Non-profit studies, ie not directly promoted by the pharmaceutical industry but by public or non-profit research bodies, are in decline and public funding has always been insufficient. A campaign aims to raise awareness among citizens and institutions
In Italy there are three and a half million people who live after a cancer diagnosis and, among these, one million can be considered completely cured. A great success for what until a few years ago was called “incurable disease” and for which today there are many therapies available. In the late 1970s, just over 30% of people with cancer had beaten the disease. In the nineties almost 47%, today about six out of ten patients do it and in many cases in which it is not possible to aim for recovery, it is possible to transform the neoplasm into a chronic disease, with which they can live for years. Of course, even if mortality in Italy is decreasing, many still do not make it and scientific research is of crucial importance to increase the chances of treating more and more people and preventing as many cases as possible. But in our country, public funding in this sector has always been underpowered (we are among the European countries that invest less), and the number of “non-profit” trials, that is, not directly promoted by the pharmaceutical industry but by public bodies or non-profit research, is declining.
The campaign “Do you know how important it is?” wanted by the Federation of Italian Cooperative Oncology Groups (Ficog) which brings together 17 Italian cooperative oncology groups that promote all-round non-profit clinical research. “Research is important because it can make the best therapy and the most effective innovative drugs available to each patient – says Carmine Pinto, president of Ficog -. Participating in a clinical study is also essential and not only for the individual patient. It allows, in fact, concrete and immediate benefits also to many other men and women who are fighting against the same pathology. Research also favors better care and constant innovation of cancer treatments throughout the peninsula. These are the basic concepts that we want to disseminate in our national campaign ». The initiative includes a booklet (distributed in the main oncology divisions and downloadable online), an advertising spot and a survey (aimed at both patients and the general public). A strong social media and traditional media activity will also be launched. All these activities will be addressed to the sick, family members, caregivers, institutions and citizens. “Many of the merits in the progress made against cancer go to clinical research, and independent research in particular needs to be strengthened and reorganized in order to respond to the numerous immediate challenges we face” continues Saverio Cinieri, president of the Italian Association of Medical Oncology.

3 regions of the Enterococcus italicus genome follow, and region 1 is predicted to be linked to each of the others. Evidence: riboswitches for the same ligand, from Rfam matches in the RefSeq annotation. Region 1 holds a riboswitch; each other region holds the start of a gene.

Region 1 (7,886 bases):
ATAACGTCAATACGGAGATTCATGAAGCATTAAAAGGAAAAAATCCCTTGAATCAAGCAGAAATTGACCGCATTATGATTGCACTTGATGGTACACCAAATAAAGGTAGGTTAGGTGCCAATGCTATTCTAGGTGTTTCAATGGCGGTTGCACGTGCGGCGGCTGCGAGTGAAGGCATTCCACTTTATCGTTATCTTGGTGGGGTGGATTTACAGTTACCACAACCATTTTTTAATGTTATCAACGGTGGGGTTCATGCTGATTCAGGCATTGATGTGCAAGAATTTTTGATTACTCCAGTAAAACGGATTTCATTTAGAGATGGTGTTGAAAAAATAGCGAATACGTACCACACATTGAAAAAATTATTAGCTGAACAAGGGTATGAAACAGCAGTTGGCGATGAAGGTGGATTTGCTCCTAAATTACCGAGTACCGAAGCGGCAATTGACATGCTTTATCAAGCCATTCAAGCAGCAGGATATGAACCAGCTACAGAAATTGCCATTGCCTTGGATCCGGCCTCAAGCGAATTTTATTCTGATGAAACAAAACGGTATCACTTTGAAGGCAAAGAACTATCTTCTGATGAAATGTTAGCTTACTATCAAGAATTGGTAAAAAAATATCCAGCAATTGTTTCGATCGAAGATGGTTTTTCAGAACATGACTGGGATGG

The progress made and the open problems
Italian cancer research is among the best and most productive, yet we have many problems to solve: public funding for independent trials continues to be insufficient and bureaucracy needs to be simplified. Furthermore, we risk exclusion from European studies (and patients would pay a high price) by missing the new train of clinical research, which already started on January 31st, because in the last eight years our country has not yet aligned itself from the point of view However, it is essential that patients take advantage of the opportunity to participate in trials, without feeling like guinea pigs, but part of a project that leads to continuous improvements in the treatment of oncological pathologies. «In recent years, new developments in anti-tumor treatments have led to a great increase in chronicity – continues Pinto -. We have been able to identify more personalized therapies with fewer side effects Since 2000, thanks to medical advances, many cancers are no longer fatal. This is clearly demonstrated by the latest available data on five-year survival. In 2002/04 it stood at 55% for men and 61% for women for all neoplasms (excluding those of the skin). In 2018, on the other hand, we went to 59.4% and 65% respectively. Extraordinary and unthinkable results in the early 90s when the percentages were decidedly lower and our therapeutic armamentarium much more limited ».
The decline in “non-profit” trials
In Italy in 2019, before the start of the pandemic, 268 clinical trials were launched in the oncology field. They represent 40% of all those conducted in our country which thus ranks among the first in Europe. However, the “non-profit” ones are decreasing: in the 2015-19 period they decreased overall by 4.1%. A trend that was further complicated by Covid-19 which, already in the first half of 2020 alone, reduced clinical trials by a third. “With the diminishing impact of the pandemic on the national health system, both profit and independent studies have restarted and the time has come to relaunch research in our country – concludes Evaristo Maiello, Ficog elected president -. In our country, several bureaucratic and organizational problems already existed before Covid: for example, the current “administrative” rules hinder scientists and both the authorization procedures and the approvals of the ethics committees must be speeded up and it is necessary to invest in dedicated personnel, from researchers to data managers who in our country are few and underpaid with the consequent and well-known “brain drain” abroad or towards pharmaceutical companies. It is necessary to promote and facilitate clinical research from a planning, management and administrative point of view. That’s why with this campaign we want raise awareness not only among patients but also stakeholders and the population ».
May 2, 2022 (change May 2, 2022 | 10:10 am)
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